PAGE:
Mike Erhmann/Associated Press
The National Basketball Players Association’s executive committee is discussing the possibility of boycotting games after the shooting of Jacob Blake, according to Yahoo Sports’ Chris Haynes.
“An assembly, organized by players who are emotionally traumatized by the latest police-involved shooting of an African American that was captured on video, was held Tuesday night at Disney’s Coronado Springs Resort, sources said, and there were multiple conversations about what actions could be taken throughout the day.”
Some players have reached out to the executive committee to say they aren’t “in the right frame of mind to play basketball,” Haynes reported.
The Undefeated’s Marc J. Spears reported members of the Boston Celtics and Toronto Raptors met to discuss a potential boycott of their opening game of the Eastern Conference Semifinals on Thursday:
Raptors head coach Nick Nurse confirmed players met on Tuesday night and said a boycott is “on the table.”
“There are still issues on the table here that they are working through,” he added.
Police in Kenosha, Wisconsin, arrived at a reported domestic disturbance on Sunday. A video showed Blake walking to the driver’s side door of a gray SUV with two officers following him with their guns drawn. One officer grabbed Blake’s tank top before seven shots are heard.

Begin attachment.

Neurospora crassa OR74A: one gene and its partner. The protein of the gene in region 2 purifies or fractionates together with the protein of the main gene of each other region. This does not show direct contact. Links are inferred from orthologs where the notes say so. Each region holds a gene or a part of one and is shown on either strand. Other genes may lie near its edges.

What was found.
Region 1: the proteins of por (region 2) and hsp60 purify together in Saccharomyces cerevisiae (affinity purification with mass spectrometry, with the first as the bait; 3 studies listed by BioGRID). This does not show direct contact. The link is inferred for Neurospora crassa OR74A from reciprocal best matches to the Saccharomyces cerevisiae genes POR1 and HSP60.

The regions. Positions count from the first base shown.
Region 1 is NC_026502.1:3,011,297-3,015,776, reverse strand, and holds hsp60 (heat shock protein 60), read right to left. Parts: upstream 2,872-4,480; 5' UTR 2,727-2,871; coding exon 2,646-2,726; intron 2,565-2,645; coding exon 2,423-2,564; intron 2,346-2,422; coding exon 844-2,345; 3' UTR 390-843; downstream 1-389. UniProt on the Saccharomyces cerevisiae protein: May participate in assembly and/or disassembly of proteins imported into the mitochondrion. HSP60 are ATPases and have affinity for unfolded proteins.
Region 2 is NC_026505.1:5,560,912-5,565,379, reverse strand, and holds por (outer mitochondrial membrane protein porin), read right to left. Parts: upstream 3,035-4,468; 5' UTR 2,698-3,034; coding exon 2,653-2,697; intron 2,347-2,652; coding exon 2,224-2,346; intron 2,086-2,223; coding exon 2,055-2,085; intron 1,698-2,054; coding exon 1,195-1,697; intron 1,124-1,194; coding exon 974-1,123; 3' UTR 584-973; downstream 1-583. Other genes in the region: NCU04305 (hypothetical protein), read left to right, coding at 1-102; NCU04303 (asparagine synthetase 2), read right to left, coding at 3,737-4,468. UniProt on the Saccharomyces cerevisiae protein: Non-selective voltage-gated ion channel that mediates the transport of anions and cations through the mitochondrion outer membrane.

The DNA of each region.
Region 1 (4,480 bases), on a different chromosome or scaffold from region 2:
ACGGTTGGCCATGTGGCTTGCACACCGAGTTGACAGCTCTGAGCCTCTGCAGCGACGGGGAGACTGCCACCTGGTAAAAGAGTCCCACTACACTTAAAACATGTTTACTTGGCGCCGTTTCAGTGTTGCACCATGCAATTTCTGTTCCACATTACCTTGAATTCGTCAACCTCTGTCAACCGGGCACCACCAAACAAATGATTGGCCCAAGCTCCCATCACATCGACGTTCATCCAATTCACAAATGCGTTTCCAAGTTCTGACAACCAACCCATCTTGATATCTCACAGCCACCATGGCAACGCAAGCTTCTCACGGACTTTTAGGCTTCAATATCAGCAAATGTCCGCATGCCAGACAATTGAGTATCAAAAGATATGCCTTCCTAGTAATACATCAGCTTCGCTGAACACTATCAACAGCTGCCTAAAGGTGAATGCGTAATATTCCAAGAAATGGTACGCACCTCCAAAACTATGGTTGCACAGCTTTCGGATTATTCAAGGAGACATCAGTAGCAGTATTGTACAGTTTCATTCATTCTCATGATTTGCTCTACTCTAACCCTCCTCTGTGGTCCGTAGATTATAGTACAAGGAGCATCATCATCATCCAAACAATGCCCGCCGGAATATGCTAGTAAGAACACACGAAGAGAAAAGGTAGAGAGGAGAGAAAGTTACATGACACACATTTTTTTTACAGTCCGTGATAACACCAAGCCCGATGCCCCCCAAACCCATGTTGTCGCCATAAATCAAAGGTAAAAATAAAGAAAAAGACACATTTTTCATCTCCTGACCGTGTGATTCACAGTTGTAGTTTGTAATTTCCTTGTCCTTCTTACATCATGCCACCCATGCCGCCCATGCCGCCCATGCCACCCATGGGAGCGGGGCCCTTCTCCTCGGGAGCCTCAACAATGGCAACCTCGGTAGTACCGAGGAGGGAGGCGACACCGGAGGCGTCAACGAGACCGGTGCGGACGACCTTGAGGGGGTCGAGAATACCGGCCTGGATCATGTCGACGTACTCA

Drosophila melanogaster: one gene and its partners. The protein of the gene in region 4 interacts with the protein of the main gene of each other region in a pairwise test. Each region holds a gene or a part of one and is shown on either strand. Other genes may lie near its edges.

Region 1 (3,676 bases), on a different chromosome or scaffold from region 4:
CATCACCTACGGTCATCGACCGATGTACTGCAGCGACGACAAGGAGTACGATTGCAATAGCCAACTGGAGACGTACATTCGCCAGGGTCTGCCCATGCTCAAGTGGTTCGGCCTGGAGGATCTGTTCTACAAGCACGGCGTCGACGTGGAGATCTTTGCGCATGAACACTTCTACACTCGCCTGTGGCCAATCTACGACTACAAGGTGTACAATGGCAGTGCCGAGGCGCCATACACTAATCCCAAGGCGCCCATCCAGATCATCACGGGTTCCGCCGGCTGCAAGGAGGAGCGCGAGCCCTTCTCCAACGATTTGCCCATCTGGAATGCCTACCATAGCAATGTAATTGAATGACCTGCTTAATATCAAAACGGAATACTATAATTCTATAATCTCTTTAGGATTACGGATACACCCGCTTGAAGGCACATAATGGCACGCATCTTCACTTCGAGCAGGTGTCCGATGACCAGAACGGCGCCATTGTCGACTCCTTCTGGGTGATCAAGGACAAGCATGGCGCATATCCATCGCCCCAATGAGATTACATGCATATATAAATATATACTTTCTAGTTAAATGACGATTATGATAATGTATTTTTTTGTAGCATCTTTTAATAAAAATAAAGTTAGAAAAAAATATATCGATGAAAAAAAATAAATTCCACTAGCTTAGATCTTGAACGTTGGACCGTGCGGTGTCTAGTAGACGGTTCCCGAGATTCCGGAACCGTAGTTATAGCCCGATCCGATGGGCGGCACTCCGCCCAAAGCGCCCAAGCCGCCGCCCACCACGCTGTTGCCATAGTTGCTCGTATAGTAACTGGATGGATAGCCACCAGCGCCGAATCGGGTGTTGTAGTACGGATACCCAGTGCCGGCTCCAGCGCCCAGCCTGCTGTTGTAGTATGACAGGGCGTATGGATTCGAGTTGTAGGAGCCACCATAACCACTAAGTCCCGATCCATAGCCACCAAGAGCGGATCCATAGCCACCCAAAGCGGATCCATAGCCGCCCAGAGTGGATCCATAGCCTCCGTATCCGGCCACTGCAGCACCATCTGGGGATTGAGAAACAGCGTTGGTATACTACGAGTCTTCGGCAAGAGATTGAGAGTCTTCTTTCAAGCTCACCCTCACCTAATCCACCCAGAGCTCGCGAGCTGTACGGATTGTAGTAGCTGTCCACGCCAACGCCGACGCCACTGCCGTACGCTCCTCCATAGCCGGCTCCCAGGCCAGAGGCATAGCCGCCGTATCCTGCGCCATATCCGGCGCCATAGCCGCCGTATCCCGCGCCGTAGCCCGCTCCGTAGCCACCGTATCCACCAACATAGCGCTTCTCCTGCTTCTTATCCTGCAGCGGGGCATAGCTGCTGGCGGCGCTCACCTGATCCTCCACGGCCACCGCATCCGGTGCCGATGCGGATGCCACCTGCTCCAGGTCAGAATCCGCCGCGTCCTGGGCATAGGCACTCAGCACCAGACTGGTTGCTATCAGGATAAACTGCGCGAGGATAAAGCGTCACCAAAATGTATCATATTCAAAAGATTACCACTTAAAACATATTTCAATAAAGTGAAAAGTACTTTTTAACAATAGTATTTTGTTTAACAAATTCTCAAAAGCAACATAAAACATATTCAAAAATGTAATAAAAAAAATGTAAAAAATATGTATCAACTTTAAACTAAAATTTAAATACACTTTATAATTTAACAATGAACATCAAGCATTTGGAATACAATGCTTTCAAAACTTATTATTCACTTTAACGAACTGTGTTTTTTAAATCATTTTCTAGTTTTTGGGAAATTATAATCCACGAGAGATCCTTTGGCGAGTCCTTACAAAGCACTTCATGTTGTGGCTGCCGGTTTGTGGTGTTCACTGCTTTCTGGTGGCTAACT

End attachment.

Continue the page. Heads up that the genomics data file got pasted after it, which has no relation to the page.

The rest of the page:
Ben Crump, an attorney representing Blake’s family, said Blake was originally at the scene to break up a fight between two women.
Blake survived, but his family said he’s paralyzed from the waist down and had internal organ damage, per the Milwaukee Journal Sentinel‘s Ashley Luthern.
While the NBA has emphasized social justice causes since restarting the 2019-20 season, Sports Illustrated‘s Chris Mannix reported in June how some players were worried the return of games would take some focus away from the nationwide protests against police brutality and systemic racism.
Milwaukee Bucks guard George Hill brought that topic up with reporters Monday, per Spears:
Raptors guard Fred VanVleet told reporters Tuesday he had wondered whether a boycott might be necessary to force more significant remedies for issues of social justice.
According to Haynes, the union indicated to its members that it would support any players who boycotted games.
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